Wyndham Worldwide, which named a new CEO to head its hotels division in November, may walk away from its earlier decision to assign architect Michael Graves to modernize the look of its flagship division, Wyndham Hotels.
"Until further notice, (Graves' design) probably is the scheme," says Eric Danziger, CEO of Wyndham Hotel Group, a unit of Wyndham Worldwide, in an interview. "But just because I'm the new kid on the block, I get to say 'is that the right thing? Should it be only in select hotels as opposed to being a brand standard?'"
In August 2006, Wyndham Worldwide tapped Graves — known best for his streamlined designs of household items sold at Target — to redesign the chain's décor and furnishings for a more contemporary look.
The company said then that Graves' design would be a standard implemented at all Wyndham hotels, but its first prototype opened just last month in New York City.
Danziger says he prefers more individualized designs at each Wyndham hotel, reflecting the location's "indigenous" feel. "If I went to Savannah, it wouldn't be special to me if it looked like a room in San Francisco."
"What we ought to do is listen to what customers say about the Michael Graves prototype before I say it should go everywhere. My instinct says it'll have a place in the Wyndham brand where it belongs," says the 30-year industry veteran, who had previously worked with Wyndham and once headed Starwood Lodging.
Danziger's challenge in the new job will be to reinvigorate Wyndham's 12 hotel brands that range from full-service Wyndham Hotels to budget properties like Super 8 and Days Inn.
Wyndham manages or franchises nearly 7,000 hotels and claims to be the world's largest operator in number of properties. But the company has gone through numerous ownership changes since it was founded in 1981.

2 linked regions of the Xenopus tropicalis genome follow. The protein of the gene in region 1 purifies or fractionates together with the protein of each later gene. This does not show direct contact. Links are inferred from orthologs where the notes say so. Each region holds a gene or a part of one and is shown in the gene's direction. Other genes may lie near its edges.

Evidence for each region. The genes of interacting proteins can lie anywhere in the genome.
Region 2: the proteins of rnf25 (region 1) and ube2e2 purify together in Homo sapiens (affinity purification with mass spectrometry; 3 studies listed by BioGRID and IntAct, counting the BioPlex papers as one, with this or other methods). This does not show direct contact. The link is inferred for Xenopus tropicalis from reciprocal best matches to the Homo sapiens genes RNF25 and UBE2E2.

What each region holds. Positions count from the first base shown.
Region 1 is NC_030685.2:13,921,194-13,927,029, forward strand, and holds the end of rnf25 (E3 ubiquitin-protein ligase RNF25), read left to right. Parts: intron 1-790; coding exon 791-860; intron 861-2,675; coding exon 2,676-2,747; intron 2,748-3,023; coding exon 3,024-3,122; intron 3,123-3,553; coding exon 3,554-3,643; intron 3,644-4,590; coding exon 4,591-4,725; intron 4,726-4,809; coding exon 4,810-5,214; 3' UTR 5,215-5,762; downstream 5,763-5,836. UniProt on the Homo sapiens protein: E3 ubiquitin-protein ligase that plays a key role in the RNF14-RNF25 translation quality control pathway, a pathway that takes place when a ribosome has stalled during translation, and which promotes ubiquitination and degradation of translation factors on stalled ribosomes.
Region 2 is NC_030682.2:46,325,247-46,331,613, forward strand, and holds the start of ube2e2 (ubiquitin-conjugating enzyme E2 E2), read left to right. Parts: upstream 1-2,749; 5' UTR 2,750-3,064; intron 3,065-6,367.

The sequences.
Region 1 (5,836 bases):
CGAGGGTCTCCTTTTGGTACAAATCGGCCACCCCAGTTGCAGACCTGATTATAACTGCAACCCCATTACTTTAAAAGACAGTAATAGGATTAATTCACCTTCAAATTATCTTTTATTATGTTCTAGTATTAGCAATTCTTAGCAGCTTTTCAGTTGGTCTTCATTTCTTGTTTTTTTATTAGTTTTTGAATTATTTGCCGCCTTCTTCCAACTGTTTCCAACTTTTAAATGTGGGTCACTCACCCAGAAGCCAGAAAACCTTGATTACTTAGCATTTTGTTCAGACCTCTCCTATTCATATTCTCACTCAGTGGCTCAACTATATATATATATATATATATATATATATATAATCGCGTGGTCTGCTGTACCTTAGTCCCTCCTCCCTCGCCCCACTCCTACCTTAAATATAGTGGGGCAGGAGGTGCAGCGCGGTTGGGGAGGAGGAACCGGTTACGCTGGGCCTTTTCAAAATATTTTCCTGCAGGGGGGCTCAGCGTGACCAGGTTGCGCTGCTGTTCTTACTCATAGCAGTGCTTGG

In the interview, Danziger says it was too early to reveal details about any changes planned for the company's properties. While predicting a difficult year for the industry in 2009, he says his priority will be to better define the identity of Wyndham's 12 brands and to emphasize the legacy of its "iconic" chains, such as Howard Johnson and Travelodge.
•Q: What can we expect in the hotel industry in 2009?
Many operators will have to go to the sidelines and pack up their bags because they're not prepared to deal with tougher demands by consumers. It's going to be a tough year, no doubt about it.
•Q: What kind of changes can we expect at Wyndham Hotel Group under your leadership?
It's difficult to give a complete answer after six weeks ... We (can do) more cross-selling. And (with) our frequent traveler program, Wyndham Rewards, you can get (points) by staying in all 12 brands.
•Q. In 2006, Wyndham asked designer Michael Graves to redesign Wyndham Hotels' décor? What happened to the project?
Until further notice, that probably is the scheme. But just because I'm the new kid on the block, I get to say 'is that the right thing? Should it be only in select hotels as opposed to being a brand standard?'
I think companies (should) never be happy with the prototype that's there. There's no approach that's (going to be) at all hotels. In terms of the feel of hotels, I like (looking) at the locale, providing things that are indigenous and reflecting the area it's in. But retain some things that are standards, so people recognize as Wyndham. If I went to Savannah, it wouldn't be special to me if it looked like a room in San Francisco. I have a bias towards that.
What we ought to do is listen to what customers say about the Michael Graves prototype before I say it should go everywhere. My instinct says it'll have a place in the Wyndham brand where it belongs.
•Q: Analysts have said Wyndham brands have been inconsistent. Your thoughts?
This company (in its current structure) is only a couple of years old. The brand has been around for a while, but it has gone through nine foster homes. When you have foster parents and you're passed around like that, you don't have the caring, nurturing and maturation that you need.
Wyndham is an upper upscale brand. I believe that this is precisely what we will do — brand clarity in all 12 brands. I'd like to be able to define each brand in a few sentences.
•Q: What are some amenities and services that will be consistent at Wyndham Hotels?
Upper upscale hotels ought to be quiet, comfortable and clean. (They should) deliver good service and have adequate lighting. As for specific things that we may want to do at Wyndham, it's too early to have rolled those out.
•Q: What about some of your lower-tier brands, such as Howard Johnson and Travelodge?
I have incredibly strong feelings about some of those brands. These are legacy (brands). I drove with my dad and stopped at Howard Johnson. I'm very excited about reenergizing and refocusing on them. That they're iconic is something I'm going to be pushing heavily.